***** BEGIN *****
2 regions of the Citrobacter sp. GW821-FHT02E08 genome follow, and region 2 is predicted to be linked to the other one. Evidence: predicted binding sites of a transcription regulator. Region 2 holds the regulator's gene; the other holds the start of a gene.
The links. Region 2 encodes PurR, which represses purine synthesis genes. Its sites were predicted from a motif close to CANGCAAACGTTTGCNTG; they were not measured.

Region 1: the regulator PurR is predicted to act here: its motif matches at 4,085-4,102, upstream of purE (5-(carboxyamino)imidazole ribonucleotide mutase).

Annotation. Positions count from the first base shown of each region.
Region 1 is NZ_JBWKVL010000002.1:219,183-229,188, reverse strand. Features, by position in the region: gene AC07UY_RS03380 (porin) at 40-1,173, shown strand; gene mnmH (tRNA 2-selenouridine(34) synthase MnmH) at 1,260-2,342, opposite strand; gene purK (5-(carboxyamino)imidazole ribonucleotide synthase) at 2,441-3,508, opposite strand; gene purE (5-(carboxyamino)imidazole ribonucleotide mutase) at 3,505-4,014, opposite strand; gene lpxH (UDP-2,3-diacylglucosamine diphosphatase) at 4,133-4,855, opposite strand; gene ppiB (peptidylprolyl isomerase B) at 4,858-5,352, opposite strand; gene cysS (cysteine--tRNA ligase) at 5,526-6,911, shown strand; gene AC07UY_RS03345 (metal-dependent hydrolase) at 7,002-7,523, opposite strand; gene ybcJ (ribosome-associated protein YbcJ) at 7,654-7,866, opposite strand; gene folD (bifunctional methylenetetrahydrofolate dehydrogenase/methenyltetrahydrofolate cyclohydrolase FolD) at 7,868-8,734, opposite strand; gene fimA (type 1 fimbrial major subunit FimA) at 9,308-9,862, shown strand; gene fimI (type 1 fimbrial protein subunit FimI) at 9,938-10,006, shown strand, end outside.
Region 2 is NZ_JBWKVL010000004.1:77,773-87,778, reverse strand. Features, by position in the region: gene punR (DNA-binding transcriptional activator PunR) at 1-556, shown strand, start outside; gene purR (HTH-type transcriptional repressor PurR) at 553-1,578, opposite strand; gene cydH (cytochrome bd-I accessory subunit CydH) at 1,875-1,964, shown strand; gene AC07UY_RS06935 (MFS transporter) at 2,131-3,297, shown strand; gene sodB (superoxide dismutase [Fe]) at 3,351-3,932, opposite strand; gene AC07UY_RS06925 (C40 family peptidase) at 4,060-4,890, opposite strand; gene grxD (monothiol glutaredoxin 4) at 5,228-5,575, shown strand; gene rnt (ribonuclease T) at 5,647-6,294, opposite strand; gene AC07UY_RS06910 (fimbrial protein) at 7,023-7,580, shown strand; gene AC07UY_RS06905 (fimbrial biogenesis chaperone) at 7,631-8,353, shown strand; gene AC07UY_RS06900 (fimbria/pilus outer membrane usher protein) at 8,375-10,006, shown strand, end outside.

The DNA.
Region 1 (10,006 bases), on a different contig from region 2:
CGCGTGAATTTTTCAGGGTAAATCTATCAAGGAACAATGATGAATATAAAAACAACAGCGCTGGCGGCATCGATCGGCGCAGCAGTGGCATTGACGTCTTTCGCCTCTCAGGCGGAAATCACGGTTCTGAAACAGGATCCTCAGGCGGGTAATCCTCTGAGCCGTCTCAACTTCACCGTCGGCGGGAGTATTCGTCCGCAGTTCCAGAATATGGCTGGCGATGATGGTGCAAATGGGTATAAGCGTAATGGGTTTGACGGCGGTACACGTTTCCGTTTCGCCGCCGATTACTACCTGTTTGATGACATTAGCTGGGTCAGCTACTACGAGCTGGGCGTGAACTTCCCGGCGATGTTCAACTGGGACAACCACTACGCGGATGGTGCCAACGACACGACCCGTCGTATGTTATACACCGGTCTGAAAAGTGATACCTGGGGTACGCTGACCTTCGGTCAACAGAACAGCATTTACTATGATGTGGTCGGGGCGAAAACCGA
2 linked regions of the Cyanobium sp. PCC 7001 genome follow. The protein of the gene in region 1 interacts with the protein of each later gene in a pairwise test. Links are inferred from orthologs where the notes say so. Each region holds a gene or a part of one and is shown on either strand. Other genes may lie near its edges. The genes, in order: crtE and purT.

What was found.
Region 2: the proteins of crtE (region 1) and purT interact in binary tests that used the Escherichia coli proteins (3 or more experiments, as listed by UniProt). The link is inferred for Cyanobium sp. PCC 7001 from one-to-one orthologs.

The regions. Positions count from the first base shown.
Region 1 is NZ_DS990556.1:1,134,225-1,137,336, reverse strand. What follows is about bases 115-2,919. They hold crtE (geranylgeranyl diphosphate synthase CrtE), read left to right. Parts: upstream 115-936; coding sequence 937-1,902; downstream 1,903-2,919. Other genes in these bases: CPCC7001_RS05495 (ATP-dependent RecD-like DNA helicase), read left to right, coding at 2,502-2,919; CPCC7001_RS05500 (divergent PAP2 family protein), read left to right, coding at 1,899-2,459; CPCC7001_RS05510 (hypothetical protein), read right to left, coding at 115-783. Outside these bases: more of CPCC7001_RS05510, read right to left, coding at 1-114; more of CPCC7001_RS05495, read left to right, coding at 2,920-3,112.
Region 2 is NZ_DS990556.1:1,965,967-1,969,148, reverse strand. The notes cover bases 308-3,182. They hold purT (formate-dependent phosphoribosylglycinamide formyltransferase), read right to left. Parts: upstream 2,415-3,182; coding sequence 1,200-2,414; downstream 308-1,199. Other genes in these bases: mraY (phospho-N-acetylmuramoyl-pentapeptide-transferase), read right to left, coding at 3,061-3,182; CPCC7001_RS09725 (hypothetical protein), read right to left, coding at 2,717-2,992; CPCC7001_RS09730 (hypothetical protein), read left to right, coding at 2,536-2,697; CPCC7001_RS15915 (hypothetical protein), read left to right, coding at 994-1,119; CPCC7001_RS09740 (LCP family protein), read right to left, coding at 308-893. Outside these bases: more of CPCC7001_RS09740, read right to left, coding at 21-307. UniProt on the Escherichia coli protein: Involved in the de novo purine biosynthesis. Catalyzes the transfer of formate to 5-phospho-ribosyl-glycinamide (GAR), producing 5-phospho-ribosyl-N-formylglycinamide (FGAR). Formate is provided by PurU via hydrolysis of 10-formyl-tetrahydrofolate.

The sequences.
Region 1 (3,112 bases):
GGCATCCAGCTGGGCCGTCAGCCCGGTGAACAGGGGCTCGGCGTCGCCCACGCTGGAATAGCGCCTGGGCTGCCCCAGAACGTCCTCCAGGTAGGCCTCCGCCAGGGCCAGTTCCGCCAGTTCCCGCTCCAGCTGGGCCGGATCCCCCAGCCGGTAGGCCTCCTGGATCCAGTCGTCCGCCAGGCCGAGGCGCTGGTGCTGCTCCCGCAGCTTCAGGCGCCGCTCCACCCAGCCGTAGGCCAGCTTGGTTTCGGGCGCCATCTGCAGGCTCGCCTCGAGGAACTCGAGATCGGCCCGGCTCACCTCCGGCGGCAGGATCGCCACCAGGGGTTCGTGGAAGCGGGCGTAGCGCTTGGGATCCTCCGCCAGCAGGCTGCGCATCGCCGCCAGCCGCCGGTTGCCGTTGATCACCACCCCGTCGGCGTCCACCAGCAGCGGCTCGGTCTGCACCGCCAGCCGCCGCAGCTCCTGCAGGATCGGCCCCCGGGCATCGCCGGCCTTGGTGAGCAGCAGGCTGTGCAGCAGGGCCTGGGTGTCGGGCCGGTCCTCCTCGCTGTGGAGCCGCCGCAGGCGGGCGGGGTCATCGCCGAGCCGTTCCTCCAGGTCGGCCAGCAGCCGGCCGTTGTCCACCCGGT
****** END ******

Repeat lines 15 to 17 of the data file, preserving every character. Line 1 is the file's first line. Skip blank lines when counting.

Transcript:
Region 2 is NZ_DS990556.1:1,965,967-1,969,148, reverse strand. The notes cover bases 308-3,182. They hold purT (formate-dependent phosphoribosylglycinamide formyltransferase), read right to left. Parts: upstream 2,415-3,182; coding sequence 1,200-2,414; downstream 308-1,199. Other genes in these bases: mraY (phospho-N-acetylmuramoyl-pentapeptide-transferase), read right to left, coding at 3,061-3,182; CPCC7001_RS09725 (hypothetical protein), read right to left, coding at 2,717-2,992; CPCC7001_RS09730 (hypothetical protein), read left to right, coding at 2,536-2,697; CPCC7001_RS15915 (hypothetical protein), read left to right, coding at 994-1,119; CPCC7001_RS09740 (LCP family protein), read right to left, coding at 308-893. Outside these bases: more of CPCC7001_RS09740, read right to left, coding at 21-307. UniProt on the Escherichia coli protein: Involved in the de novo purine biosynthesis. Catalyzes the transfer of formate to 5-phospho-ribosyl-glycinamide (GAR), producing 5-phospho-ribosyl-N-formylglycinamide (FGAR). Formate is provided by PurU via hydrolysis of 10-formyl-tetrahydrofolate.

The sequences.
Region 1 (3,112 bases):